Similar to methods, the most common sources of menstrual regulation were consistent across study contexts. Since women most often used traditional or "other" methods to regulate their periods in all three settings, traditional or "other" sources were the most frequently used source at 49.4% in Nigeria, 77.2% in Cote d’Ivoire, and 40.1% in Rajasthan (Table 5). The next most common source for menstrual regulation methods was pharmacies or chemists in Nigeria (36.9%), Cote d’Ivoire (12.5%), and Rajasthan (28.8%). In Rajasthan, a substantial proportion of menstrual regulations relied on private or non-governmental facilities or doctors (24.4%), which was in contrast to the relative infrequency of this source in Nigeria (7.8%) and Cote d’Ivoire (3.1%).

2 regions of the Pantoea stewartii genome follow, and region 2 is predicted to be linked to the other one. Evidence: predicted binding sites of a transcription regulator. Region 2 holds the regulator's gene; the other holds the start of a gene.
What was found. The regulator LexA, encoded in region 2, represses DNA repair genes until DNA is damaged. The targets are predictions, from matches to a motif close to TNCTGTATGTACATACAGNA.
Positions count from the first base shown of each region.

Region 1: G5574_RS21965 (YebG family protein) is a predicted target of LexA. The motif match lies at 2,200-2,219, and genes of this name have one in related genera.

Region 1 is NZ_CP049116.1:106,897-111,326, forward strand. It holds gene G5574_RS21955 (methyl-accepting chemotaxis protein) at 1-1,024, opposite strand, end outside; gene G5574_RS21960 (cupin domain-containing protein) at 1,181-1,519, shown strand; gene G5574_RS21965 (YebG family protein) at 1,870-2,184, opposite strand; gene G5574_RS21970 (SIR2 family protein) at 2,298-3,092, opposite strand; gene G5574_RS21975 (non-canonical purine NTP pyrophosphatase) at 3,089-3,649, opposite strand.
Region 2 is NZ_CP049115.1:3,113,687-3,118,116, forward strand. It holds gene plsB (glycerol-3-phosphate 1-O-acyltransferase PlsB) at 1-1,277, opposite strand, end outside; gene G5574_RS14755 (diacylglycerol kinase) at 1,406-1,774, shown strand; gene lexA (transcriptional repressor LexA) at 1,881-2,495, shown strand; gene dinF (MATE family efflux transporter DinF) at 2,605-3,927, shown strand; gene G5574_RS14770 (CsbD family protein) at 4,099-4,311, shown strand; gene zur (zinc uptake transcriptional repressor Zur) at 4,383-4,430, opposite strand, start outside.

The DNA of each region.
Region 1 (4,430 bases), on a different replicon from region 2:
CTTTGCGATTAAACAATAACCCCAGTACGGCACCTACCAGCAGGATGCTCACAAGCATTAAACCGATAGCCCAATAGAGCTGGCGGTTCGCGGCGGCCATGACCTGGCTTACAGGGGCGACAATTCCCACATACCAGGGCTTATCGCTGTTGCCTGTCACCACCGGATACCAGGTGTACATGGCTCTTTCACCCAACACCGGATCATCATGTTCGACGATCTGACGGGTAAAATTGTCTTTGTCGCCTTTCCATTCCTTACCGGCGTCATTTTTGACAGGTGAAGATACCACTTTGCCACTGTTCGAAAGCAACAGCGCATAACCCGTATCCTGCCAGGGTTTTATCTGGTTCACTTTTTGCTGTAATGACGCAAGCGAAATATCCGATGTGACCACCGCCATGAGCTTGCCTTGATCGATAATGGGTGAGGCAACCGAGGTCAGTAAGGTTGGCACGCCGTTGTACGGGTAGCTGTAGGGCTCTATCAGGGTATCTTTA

Findings suggest menstrual regulation is common in West Africa while perhaps less so in India. One-year menstrual regulation rates ranged from 3.3 per 1000 reproductive-aged women in Rajasthan to 20.6 in Cote d’Ivoire and 22.6 in Nigeria. Women most often used traditional or “other” methods to regulate their period, followed by pills. To access these methods women predominantly relied on traditional or other non-clinical sources; pharmacies and chemists were the second most common source. Rajasthan was distinct in that use of medication abortion pills and private or non-governmental organization providers comprised a substantial portion of the menstrual regulation sources whereas these sources were much less common in the West African countries. The lower rate of menstrual regulation in Rajasthan may reflect the legality and increased availability of abortion services (particularly medication abortion pills at pharmacies) [31, 32], which women may be more likely to report simply as abortions. Rajasthan is also a context where contraceptive use is higher and fertility is lower than the West African study countries, thus the lower rate of menstrual regulation for the purpose of fertility regulation may reflect Rajasthan being further along in the fertility transition than Nigeria and Cote d’Ivoire; abortion rates (and presumably rates of menstrual regulation for fertility regulating purposes) tend to be lower in settings the have completed the fertility transition .